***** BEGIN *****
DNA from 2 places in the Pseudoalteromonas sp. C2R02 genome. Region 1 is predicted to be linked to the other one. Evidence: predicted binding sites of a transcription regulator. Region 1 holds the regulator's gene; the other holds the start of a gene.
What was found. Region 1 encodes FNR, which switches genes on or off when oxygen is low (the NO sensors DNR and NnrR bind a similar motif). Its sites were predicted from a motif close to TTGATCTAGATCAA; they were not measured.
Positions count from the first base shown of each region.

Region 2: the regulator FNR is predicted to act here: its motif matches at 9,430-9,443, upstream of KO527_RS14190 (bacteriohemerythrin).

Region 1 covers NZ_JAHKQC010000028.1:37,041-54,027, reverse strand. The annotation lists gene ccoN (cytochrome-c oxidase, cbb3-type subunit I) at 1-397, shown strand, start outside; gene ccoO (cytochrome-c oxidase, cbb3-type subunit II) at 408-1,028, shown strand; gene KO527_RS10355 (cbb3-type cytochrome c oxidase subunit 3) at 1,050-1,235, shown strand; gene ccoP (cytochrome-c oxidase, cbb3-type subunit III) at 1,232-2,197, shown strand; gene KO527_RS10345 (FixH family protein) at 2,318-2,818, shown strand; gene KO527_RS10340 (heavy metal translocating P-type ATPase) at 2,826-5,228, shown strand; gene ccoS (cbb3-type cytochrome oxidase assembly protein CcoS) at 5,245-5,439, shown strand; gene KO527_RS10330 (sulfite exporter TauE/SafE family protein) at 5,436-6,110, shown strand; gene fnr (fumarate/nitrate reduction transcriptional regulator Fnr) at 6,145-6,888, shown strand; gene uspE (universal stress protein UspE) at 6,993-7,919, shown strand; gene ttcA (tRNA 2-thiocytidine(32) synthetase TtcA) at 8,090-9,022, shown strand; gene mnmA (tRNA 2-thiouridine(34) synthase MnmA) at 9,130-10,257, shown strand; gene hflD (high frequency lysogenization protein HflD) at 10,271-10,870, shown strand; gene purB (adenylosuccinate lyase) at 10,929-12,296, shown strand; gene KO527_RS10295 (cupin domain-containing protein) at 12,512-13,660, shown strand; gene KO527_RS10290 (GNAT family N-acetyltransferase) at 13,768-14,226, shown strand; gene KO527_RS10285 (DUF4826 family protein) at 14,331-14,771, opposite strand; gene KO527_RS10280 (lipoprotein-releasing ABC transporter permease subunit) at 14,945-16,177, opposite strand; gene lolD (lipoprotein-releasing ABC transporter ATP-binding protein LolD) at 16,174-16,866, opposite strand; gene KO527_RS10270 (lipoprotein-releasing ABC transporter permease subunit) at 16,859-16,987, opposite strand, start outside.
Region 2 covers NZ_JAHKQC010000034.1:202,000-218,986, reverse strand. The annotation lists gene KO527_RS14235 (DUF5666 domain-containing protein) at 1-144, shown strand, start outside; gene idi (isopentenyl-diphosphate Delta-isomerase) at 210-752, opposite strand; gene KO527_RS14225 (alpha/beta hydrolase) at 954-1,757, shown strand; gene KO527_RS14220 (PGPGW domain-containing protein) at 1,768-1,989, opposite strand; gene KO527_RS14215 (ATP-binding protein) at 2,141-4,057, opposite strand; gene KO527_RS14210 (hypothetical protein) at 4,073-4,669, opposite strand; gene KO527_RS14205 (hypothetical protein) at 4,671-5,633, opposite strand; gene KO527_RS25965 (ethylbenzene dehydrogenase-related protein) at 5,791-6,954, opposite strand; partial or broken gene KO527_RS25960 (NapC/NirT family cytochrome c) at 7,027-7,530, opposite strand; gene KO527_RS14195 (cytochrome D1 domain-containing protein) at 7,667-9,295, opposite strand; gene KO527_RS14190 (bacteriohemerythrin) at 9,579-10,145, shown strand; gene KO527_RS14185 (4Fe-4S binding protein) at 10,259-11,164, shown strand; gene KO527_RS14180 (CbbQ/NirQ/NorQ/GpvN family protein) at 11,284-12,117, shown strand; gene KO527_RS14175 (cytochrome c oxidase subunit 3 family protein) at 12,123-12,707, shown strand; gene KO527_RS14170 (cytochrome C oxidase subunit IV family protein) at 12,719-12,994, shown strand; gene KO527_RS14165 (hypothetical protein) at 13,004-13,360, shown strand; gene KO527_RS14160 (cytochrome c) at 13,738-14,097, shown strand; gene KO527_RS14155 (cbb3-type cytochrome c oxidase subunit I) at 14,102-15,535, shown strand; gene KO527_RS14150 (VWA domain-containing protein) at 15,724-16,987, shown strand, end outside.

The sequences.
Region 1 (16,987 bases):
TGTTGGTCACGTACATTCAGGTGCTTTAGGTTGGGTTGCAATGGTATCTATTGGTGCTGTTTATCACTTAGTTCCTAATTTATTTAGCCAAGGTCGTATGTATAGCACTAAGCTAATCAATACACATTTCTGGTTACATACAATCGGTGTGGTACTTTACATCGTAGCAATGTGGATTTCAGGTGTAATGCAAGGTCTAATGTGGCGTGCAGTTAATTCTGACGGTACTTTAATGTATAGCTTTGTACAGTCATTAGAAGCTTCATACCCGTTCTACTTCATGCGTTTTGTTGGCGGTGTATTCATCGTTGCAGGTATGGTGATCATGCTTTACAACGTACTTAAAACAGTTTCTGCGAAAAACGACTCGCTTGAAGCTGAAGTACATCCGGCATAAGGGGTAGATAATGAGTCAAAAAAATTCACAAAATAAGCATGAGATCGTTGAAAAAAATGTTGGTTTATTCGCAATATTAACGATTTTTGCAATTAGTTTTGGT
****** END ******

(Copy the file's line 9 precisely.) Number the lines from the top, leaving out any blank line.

TGTTGGTCACGTACATTCAGGTGCTTTAGGTTGGGTTGCAATGGTATCTATTGGTGCTGTTTATCACTTAGTTCCTAATTTATTTAGCCAAGGTCGTATGTATAGCACTAAGCTAATCAATACACATTTCTGGTTACATACAATCGGTGTGGTACTTTACATCGTAGCAATGTGGATTTCAGGTGTAATGCAAGGTCTAATGTGGCGTGCAGTTAATTCTGACGGTACTTTAATGTATAGCTTTGTACAGTCATTAGAAGCTTCATACCCGTTCTACTTCATGCGTTTTGTTGGCGGTGTATTCATCGTTGCAGGTATGGTGATCATGCTTTACAACGTACTTAAAACAGTTTCTGCGAAAAACGACTCGCTTGAAGCTGAAGTACATCCGGCATAAGGGGTAGATAATGAGTCAAAAAAATTCACAAAATAAGCATGAGATCGTTGAAAAAAATGTTGGTTTATTCGCAATATTAACGATTTTTGCAATTAGTTTTGGT